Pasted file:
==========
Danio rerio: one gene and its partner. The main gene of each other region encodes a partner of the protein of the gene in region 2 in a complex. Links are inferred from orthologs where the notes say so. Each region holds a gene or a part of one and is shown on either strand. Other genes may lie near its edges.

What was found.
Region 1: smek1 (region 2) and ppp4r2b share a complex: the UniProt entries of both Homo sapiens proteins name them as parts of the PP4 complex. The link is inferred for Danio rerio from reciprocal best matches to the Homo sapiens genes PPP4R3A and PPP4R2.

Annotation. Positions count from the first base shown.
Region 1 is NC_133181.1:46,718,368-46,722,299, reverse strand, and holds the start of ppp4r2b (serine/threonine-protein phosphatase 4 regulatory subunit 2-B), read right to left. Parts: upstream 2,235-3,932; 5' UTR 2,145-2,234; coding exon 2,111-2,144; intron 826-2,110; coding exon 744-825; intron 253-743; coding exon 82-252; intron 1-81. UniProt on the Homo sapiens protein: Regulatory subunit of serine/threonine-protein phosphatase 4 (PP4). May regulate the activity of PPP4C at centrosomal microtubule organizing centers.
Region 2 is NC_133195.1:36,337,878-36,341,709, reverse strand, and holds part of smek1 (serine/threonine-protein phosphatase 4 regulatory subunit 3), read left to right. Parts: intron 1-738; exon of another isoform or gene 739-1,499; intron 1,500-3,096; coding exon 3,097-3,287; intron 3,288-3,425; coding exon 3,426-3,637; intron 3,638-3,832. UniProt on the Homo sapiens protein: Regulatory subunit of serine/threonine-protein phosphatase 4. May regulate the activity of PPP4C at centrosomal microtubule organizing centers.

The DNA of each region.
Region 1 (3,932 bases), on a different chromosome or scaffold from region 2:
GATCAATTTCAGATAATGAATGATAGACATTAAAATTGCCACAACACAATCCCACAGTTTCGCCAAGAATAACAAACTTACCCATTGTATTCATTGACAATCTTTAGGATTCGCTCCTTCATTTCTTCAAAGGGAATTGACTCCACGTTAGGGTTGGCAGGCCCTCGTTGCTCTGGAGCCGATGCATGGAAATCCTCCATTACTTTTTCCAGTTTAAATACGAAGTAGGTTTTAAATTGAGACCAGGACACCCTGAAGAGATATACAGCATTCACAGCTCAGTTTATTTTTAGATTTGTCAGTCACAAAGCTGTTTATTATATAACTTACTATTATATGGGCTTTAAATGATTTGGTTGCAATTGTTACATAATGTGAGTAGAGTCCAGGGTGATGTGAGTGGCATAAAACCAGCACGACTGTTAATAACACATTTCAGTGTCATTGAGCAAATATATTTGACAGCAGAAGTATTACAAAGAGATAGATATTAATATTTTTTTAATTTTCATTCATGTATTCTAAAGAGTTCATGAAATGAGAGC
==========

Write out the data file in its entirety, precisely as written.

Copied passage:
Danio rerio: one gene and its partner. The main gene of each other region encodes a partner of the protein of the gene in region 2 in a complex. Links are inferred from orthologs where the notes say so. Each region holds a gene or a part of one and is shown on either strand. Other genes may lie near its edges.

What was found.
Region 1: smek1 (region 2) and ppp4r2b share a complex: the UniProt entries of both Homo sapiens proteins name them as parts of the PP4 complex. The link is inferred for Danio rerio from reciprocal best matches to the Homo sapiens genes PPP4R3A and PPP4R2.

Annotation. Positions count from the first base shown.
Region 1 is NC_133181.1:46,718,368-46,722,299, reverse strand, and holds the start of ppp4r2b (serine/threonine-protein phosphatase 4 regulatory subunit 2-B), read right to left. Parts: upstream 2,235-3,932; 5' UTR 2,145-2,234; coding exon 2,111-2,144; intron 826-2,110; coding exon 744-825; intron 253-743; coding exon 82-252; intron 1-81. UniProt on the Homo sapiens protein: Regulatory subunit of serine/threonine-protein phosphatase 4 (PP4). May regulate the activity of PPP4C at centrosomal microtubule organizing centers.
Region 2 is NC_133195.1:36,337,878-36,341,709, reverse strand, and holds part of smek1 (serine/threonine-protein phosphatase 4 regulatory subunit 3), read left to right. Parts: intron 1-738; exon of another isoform or gene 739-1,499; intron 1,500-3,096; coding exon 3,097-3,287; intron 3,288-3,425; coding exon 3,426-3,637; intron 3,638-3,832. UniProt on the Homo sapiens protein: Regulatory subunit of serine/threonine-protein phosphatase 4. May regulate the activity of PPP4C at centrosomal microtubule organizing centers.

The DNA of each region.
Region 1 (3,932 bases), on a different chromosome or scaffold from region 2:
GATCAATTTCAGATAATGAATGATAGACATTAAAATTGCCACAACACAATCCCACAGTTTCGCCAAGAATAACAAACTTACCCATTGTATTCATTGACAATCTTTAGGATTCGCTCCTTCATTTCTTCAAAGGGAATTGACTCCACGTTAGGGTTGGCAGGCCCTCGTTGCTCTGGAGCCGATGCATGGAAATCCTCCATTACTTTTTCCAGTTTAAATACGAAGTAGGTTTTAAATTGAGACCAGGACACCCTGAAGAGATATACAGCATTCACAGCTCAGTTTATTTTTAGATTTGTCAGTCACAAAGCTGTTTATTATATAACTTACTATTATATGGGCTTTAAATGATTTGGTTGCAATTGTTACATAATGTGAGTAGAGTCCAGGGTGATGTGAGTGGCATAAAACCAGCACGACTGTTAATAACACATTTCAGTGTCATTGAGCAAATATATTTGACAGCAGAAGTATTACAAAGAGATAGATATTAATATTTTTTTAATTTTCATTCATGTATTCTAAAGAGTTCATGAAATGAGAGC